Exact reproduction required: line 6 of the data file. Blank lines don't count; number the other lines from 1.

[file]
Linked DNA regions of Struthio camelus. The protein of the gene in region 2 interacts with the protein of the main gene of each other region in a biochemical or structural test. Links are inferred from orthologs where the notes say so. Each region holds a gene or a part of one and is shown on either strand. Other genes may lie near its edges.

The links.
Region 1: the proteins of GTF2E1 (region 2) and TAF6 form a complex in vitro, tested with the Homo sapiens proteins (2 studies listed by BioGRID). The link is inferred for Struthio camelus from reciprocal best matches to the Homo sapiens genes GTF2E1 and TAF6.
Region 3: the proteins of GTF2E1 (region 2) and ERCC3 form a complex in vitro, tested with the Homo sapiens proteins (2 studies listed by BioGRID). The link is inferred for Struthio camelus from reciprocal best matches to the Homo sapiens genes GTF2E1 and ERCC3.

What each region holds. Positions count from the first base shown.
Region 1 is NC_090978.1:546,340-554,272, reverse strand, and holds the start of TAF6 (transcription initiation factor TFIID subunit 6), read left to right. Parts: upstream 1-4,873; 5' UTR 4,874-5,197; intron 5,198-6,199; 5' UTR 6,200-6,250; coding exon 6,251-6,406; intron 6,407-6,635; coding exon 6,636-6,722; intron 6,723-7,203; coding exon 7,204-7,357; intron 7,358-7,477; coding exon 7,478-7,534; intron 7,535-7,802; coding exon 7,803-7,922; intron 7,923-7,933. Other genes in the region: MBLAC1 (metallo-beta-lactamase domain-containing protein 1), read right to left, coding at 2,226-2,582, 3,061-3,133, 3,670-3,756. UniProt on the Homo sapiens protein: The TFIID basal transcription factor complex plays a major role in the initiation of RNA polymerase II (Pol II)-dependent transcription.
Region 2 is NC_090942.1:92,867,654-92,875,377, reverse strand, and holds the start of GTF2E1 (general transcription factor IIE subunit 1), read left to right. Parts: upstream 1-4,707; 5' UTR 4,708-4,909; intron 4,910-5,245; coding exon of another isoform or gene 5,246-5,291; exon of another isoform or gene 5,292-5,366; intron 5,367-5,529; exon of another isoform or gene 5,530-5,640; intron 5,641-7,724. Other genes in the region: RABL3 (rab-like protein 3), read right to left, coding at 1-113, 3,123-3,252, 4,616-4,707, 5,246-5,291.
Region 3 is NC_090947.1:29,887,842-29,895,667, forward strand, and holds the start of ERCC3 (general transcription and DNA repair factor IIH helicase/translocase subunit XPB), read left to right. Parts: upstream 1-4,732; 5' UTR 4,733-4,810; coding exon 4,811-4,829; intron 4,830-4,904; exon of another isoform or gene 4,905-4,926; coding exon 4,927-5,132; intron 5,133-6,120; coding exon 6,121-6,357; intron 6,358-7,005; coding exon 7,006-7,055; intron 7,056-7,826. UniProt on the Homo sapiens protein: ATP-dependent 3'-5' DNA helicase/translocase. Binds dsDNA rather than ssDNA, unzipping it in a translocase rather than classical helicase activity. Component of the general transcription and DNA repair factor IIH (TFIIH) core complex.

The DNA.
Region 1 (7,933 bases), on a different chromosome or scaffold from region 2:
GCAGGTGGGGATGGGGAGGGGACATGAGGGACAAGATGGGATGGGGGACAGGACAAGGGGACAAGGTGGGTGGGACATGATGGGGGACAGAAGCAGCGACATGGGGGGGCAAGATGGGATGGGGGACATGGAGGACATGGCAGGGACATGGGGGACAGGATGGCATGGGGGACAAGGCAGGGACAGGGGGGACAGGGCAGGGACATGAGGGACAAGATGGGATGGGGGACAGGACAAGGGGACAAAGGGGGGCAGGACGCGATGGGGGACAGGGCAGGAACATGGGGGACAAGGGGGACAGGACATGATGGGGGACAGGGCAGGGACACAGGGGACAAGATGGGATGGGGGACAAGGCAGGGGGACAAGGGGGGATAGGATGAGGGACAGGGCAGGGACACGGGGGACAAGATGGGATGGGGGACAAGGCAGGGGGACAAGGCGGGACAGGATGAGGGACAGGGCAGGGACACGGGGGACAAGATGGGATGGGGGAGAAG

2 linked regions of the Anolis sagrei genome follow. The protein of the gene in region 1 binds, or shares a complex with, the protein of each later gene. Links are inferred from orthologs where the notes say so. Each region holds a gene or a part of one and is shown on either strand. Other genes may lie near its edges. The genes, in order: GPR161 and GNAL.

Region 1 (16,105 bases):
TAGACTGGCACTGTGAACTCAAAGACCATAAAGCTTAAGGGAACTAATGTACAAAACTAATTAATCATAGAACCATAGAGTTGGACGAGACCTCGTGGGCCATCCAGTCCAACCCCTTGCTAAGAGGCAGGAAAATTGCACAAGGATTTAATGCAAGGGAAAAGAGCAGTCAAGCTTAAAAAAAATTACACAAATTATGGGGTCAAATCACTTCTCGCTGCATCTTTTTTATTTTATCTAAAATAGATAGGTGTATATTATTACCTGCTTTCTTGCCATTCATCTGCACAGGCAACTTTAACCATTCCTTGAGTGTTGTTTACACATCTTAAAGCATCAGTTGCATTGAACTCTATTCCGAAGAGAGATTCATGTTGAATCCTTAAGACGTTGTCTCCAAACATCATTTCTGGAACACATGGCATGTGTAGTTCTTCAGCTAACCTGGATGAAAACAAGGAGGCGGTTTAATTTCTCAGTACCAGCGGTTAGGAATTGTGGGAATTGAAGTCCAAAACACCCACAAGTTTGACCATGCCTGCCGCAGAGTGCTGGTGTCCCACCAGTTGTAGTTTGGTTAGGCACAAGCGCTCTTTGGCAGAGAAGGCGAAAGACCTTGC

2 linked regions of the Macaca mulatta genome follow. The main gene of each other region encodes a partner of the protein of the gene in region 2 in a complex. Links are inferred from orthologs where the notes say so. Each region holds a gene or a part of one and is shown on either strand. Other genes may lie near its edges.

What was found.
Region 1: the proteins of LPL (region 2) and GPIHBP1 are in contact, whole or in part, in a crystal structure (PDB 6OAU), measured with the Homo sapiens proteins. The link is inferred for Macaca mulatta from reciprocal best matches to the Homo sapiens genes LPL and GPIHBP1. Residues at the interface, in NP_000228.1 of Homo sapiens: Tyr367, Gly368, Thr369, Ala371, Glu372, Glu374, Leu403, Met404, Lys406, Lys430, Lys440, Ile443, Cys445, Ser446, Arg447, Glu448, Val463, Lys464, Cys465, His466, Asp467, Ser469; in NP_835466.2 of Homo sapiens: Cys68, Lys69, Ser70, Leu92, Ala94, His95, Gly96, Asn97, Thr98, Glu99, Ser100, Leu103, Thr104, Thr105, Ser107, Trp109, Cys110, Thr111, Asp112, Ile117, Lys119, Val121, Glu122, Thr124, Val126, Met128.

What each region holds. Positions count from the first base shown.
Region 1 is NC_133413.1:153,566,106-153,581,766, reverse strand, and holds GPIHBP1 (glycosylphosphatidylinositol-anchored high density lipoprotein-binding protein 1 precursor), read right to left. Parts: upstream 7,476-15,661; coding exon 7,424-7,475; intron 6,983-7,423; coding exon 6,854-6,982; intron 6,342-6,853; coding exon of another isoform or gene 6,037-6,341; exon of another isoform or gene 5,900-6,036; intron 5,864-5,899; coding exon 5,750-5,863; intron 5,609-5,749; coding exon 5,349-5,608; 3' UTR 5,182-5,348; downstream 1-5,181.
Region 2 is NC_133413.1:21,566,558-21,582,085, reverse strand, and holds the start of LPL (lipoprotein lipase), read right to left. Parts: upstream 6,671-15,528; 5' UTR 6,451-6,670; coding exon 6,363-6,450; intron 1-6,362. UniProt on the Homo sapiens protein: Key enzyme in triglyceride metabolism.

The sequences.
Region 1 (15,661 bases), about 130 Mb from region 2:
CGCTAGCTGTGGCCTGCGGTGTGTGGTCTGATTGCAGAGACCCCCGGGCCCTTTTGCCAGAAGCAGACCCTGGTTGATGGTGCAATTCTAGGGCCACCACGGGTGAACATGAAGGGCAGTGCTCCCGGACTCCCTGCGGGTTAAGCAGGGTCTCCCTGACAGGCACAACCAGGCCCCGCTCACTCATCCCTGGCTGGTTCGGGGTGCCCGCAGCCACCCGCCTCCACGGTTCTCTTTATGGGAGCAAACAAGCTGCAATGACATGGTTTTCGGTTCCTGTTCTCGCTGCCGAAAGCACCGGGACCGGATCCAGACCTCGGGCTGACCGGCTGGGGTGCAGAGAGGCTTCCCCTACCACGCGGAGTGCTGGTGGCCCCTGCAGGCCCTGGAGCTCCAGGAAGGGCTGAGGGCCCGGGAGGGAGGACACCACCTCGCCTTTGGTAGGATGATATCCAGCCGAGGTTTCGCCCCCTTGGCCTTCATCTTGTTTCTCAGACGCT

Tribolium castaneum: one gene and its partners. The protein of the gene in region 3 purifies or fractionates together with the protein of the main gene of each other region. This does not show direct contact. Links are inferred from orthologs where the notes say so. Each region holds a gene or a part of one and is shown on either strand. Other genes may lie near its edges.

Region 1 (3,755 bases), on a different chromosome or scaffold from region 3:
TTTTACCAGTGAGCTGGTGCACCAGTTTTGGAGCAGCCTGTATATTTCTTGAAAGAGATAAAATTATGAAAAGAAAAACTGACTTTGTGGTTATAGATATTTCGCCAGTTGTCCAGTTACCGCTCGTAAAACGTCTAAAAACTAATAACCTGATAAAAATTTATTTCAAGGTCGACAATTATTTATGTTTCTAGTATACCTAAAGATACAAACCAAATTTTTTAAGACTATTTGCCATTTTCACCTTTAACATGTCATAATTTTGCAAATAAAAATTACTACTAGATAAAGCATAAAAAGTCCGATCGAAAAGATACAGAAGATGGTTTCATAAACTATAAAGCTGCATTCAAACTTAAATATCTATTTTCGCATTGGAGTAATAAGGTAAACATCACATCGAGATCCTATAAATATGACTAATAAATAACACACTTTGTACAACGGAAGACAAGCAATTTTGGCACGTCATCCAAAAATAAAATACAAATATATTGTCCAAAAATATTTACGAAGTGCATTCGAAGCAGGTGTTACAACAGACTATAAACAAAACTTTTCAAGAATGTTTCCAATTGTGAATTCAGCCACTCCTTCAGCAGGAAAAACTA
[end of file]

Region 1 is NC_090978.1:546,340-554,272, reverse strand, and holds the start of TAF6 (transcription initiation factor TFIID subunit 6), read left to right. Parts: upstream 1-4,873; 5' UTR 4,874-5,197; intron 5,198-6,199; 5' UTR 6,200-6,250; coding exon 6,251-6,406; intron 6,407-6,635; coding exon 6,636-6,722; intron 6,723-7,203; coding exon 7,204-7,357; intron 7,358-7,477; coding exon 7,478-7,534; intron 7,535-7,802; coding exon 7,803-7,922; intron 7,923-7,933. Other genes in the region: MBLAC1 (metallo-beta-lactamase domain-containing protein 1), read right to left, coding at 2,226-2,582, 3,061-3,133, 3,670-3,756. UniProt on the Homo sapiens protein: The TFIID basal transcription factor complex plays a major role in the initiation of RNA polymerase II (Pol II)-dependent transcription.